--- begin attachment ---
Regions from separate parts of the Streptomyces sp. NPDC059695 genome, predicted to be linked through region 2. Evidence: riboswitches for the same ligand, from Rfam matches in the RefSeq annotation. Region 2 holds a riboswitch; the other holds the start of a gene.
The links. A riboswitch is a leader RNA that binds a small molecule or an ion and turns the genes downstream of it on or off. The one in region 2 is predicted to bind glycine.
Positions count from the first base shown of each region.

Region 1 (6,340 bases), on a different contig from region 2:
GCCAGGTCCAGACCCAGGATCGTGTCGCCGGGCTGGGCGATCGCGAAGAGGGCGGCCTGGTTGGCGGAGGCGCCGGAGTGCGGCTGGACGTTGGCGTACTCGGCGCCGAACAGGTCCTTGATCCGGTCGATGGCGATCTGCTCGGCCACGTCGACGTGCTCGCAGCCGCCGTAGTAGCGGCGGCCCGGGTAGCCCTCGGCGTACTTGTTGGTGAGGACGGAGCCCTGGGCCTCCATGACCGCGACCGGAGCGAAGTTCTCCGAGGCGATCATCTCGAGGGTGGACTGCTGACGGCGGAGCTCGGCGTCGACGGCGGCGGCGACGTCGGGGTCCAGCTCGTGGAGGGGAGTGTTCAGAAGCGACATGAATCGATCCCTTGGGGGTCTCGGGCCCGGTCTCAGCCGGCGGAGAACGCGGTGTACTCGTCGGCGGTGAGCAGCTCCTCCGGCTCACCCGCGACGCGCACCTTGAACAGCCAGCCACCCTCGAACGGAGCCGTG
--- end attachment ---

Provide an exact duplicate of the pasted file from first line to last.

Regions from separate parts of the Streptomyces sp. NPDC059695 genome, predicted to be linked through region 2. Evidence: riboswitches for the same ligand, from Rfam matches in the RefSeq annotation. Region 2 holds a riboswitch; the other holds the start of a gene.
The links. A riboswitch is a leader RNA that binds a small molecule or an ion and turns the genes downstream of it on or off. The one in region 2 is predicted to bind glycine.
Positions count from the first base shown of each region.

Region 1 (6,340 bases), on a different contig from region 2:
GCCAGGTCCAGACCCAGGATCGTGTCGCCGGGCTGGGCGATCGCGAAGAGGGCGGCCTGGTTGGCGGAGGCGCCGGAGTGCGGCTGGACGTTGGCGTACTCGGCGCCGAACAGGTCCTTGATCCGGTCGATGGCGATCTGCTCGGCCACGTCGACGTGCTCGCAGCCGCCGTAGTAGCGGCGGCCCGGGTAGCCCTCGGCGTACTTGTTGGTGAGGACGGAGCCCTGGGCCTCCATGACCGCGACCGGAGCGAAGTTCTCCGAGGCGATCATCTCGAGGGTGGACTGCTGACGGCGGAGCTCGGCGTCGACGGCGGCGGCGACGTCGGGGTCCAGCTCGTGGAGGGGAGTGTTCAGAAGCGACATGAATCGATCCCTTGGGGGTCTCGGGCCCGGTCTCAGCCGGCGGAGAACGCGGTGTACTCGTCGGCGGTGAGCAGCTCCTCCGGCTCACCCGCGACGCGCACCTTGAACAGCCAGCCACCCTCGAACGGAGCCGTG